The name “Anasazi” is a Navajo term, meaning “ancestors of the enemy,” for the Pueblos were mutually hostile with the nomadic tribes such as the ancestral Apache and Navajo. Prolonged drought and continuous conflict between the two groups caused the Pueblo to move south and east, but they never regained the sophistication achieved in earlier eras. The Navajo, influenced by Spanish miners (and horsemen) in the 1700s. and their descendants became known for jewelry-making, especially in silver.
Great Plains Indians roamed a large area from the Mississippi River to the Rocky Mountains, and from present day central Canada through Texas. The area was covered with lush grasses that sustained vast herds of buffalo, source of most everything they needed for food, shelter, clothing, weapons, and tools. Following the bison, the people lived in easily transportable tipis (made of dried buffalo hides), and until the re-introduction of the horse—which had been hunted to extinction in pre-historic times—dogs were used for transport. Entire communities participated in driving herds of game over the cliffs. Not all Plains people were nomadic. Some farmed, living in villages along the rivers, which reached populations of 1,000 or more. Their lives were seasonal, sheltering in winter, planting in spring, farming (women) and hunting (men) in summer, and harvesting in the fall.
The people excelled at embroidery, basket-making, and beading, which was especially prevalent, because it was easily transportable. They decorated their clothing and tipis as well as many of their everyday tools. War clothing was elaborate. Porcupine quills were often woven into the clothing and it was often decorated with beadwork and fringe as a status symbol. Women wore jewelry crafted of seashells, semi-precious metals, and elk tusks.
The Plains nations, including Sioux, Pawnee, Crow, Cheyenne, Blackfoot, Osage, and Comanche, were the last indigenous peoples to succumb to European colonization, and have often been regarded as the archetypical American Indians. Their culture and lifestyle were popularized by “Wild West Shows,” such as “Buffalo Bill Cody,” and pulp fiction.
East of the Mississippi
The Northeast. The Native Americans of the Woodlands lived in forested areas with lakes, rivers and running water. They hunted, fished and farmed. Most groups lived in villages with permanent homes built of trees and bark: Wigwams (for one or two families) or a Long House (which held up to 30 extended families and could be 300 feet long). Walls or palisades surrounded the villages.. Although the Woodland nations each had their own customs, they all depended on the forests and its resources to survive. For many years the Native Americans of the northeast were at war with each other. When European traders began to buy the furs these people hunted and trapped, the nations, helped by weapons provided by the Dutch and the French, warred with one another to expand their territories’ supply of furs. The main cultures of the Northeast were the Iroquois, Algonquin, Wampanog, and the Cree.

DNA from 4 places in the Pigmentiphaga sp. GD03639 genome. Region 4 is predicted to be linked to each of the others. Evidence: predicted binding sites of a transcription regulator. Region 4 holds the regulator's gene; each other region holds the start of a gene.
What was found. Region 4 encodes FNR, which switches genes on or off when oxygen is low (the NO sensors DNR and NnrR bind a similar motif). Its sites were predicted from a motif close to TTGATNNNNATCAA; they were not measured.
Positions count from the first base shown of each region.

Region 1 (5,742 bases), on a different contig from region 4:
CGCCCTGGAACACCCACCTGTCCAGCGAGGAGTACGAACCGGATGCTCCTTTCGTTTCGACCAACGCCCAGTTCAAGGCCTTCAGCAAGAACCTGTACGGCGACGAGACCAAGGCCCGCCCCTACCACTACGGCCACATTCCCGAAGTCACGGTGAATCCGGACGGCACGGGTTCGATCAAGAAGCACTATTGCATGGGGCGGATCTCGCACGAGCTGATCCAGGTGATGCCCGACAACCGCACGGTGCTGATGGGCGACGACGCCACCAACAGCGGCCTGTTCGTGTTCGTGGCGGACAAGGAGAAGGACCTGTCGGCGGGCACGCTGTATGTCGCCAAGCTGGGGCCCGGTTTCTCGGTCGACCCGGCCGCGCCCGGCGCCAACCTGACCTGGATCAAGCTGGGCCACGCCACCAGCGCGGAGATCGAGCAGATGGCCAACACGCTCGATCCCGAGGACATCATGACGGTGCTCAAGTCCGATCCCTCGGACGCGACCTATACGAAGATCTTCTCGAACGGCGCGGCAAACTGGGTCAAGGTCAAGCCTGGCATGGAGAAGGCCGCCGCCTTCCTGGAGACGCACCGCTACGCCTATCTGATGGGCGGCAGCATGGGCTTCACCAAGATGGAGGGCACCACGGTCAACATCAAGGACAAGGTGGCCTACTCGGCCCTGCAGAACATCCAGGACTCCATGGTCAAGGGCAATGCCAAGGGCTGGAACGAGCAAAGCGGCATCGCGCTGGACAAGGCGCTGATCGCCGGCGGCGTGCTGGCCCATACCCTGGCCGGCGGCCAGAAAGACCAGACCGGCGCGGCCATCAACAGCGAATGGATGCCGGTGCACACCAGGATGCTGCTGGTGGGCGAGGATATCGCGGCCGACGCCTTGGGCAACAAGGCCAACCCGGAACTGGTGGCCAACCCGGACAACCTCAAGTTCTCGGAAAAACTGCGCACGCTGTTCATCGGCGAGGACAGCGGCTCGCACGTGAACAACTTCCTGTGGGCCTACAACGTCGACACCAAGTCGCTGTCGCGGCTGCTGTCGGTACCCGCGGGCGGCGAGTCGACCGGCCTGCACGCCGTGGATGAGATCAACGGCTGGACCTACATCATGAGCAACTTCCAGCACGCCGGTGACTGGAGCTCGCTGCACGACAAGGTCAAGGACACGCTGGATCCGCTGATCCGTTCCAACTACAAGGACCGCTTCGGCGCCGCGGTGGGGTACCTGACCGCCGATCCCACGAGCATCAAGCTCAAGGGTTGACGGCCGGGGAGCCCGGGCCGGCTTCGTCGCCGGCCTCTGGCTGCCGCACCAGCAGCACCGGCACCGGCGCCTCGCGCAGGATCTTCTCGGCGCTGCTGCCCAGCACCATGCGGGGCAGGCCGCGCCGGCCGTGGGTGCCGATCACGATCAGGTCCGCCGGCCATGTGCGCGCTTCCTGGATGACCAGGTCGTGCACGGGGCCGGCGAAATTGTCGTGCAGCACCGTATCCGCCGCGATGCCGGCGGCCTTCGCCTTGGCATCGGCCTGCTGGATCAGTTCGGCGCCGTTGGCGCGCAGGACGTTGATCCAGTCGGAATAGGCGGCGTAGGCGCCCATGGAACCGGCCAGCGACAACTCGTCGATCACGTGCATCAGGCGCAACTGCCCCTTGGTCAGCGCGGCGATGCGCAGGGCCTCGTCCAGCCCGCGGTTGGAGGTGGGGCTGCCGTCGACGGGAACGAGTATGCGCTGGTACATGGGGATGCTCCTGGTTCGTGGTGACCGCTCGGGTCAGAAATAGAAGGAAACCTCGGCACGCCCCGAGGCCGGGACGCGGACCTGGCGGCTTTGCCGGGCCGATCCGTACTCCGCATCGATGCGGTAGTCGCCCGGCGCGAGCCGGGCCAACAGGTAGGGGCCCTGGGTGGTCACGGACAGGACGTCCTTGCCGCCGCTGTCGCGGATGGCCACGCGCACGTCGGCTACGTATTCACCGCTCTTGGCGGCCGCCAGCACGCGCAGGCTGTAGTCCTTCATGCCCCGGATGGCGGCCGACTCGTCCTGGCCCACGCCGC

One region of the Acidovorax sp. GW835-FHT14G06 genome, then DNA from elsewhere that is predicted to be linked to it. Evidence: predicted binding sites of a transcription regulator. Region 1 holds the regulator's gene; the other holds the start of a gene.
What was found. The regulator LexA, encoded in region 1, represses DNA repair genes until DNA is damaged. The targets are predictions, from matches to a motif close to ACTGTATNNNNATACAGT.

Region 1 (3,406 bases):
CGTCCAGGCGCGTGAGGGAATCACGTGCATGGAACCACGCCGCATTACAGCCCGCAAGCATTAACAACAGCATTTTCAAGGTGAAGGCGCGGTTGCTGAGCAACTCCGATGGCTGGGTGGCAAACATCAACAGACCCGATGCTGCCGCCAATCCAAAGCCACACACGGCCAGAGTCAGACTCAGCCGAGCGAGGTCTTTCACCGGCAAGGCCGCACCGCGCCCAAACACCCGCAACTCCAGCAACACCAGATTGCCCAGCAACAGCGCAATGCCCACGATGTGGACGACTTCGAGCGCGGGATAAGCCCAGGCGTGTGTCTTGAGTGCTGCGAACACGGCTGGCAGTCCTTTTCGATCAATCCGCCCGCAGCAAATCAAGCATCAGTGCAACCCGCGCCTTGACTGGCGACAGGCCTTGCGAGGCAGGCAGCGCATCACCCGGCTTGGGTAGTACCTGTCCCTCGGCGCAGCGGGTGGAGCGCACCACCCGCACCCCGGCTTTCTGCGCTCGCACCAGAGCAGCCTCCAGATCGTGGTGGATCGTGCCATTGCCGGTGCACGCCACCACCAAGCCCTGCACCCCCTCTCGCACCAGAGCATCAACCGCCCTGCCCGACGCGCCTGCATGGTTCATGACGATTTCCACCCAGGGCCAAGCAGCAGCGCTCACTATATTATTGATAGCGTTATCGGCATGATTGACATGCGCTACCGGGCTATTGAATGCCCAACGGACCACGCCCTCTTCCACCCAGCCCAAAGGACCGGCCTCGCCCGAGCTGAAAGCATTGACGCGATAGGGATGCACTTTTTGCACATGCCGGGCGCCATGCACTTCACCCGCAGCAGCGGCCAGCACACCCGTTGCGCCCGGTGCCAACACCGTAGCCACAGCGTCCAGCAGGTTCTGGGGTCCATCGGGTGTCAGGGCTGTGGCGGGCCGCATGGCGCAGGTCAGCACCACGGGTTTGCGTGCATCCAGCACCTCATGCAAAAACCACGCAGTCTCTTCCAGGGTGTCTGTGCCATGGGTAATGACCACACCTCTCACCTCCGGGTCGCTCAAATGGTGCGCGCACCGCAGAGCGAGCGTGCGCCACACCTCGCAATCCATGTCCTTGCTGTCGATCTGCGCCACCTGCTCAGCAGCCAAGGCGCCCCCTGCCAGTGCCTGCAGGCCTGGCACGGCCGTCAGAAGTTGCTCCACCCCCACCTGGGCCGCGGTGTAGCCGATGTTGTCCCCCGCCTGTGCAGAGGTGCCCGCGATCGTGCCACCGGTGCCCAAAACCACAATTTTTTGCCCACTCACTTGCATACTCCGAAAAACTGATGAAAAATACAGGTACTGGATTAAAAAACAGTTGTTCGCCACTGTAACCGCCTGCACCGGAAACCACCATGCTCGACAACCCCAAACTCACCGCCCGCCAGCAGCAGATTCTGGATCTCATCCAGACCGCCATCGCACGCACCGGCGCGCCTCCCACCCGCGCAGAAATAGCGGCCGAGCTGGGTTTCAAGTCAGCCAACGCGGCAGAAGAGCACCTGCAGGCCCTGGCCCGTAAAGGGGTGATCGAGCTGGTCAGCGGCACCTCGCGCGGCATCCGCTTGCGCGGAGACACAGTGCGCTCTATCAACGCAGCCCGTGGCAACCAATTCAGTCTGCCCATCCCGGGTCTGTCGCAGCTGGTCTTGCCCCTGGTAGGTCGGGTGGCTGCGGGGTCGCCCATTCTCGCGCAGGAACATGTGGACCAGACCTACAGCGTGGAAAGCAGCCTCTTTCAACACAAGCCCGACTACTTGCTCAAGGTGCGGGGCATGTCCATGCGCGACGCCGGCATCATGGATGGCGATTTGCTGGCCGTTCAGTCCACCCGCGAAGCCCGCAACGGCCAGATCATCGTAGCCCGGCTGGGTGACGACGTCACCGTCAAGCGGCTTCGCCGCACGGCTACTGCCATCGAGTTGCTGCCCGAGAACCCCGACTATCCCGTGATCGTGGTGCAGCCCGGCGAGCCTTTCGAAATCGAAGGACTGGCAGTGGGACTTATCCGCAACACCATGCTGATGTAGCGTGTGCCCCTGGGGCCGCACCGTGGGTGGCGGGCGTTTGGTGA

The Southeast. Native populations in this area were the highest of all the regions of North America. The oldest pottery unearthed in North America, dating back to 4,500 years ago, was found on Stallings Island in the Savannah River near Augusta, Georgia. Many of the natives of the Southeast hunted buffalo, deer, and other animals, although the majority of the Native Americans of the Southeast were farmers. The region was home to the Cherokee, Creek Choctaw, Seminole, and Natchez.
Native American Indian Art is as diverse as the peoples who created it. Evolving from simple cave drawings and carvings, traditional American Indian art grew to include intricate pieces (or examples) in such forms as jewelry, beadwork, weaving, pottery, basketry, paintings, dolls, carvings, masks, quillwork (embroidery), and totem poles. Throughout their history their art has reflected their culture, lifestyle, and environment.
The people depended on things like pottery, basketry, wood, and stone to meet basic needs, but they were a highly creative, innovative people. Artistry was an important aspect of their lives; they decorated many of their functional items. They also used artistry to tell their stories, much of which survives today as artifacts. Not only did location and lifestyle determine much of their decorative endeavors, spiritual beliefs also played an important role. This is especially notable in the masks and dolls created by Pueblo tribes such as Hopi and Zuni. Jewelry and personal adornment served many purposes as well. Some, like the Navajo, have become known in modern times for their work in silver, gold, and semi-precious stones, especially turquoise.
For more information on Indian Arts & Crafts, visit https://native-american-indian-facts.com/Native-American-Indian-Art-Fact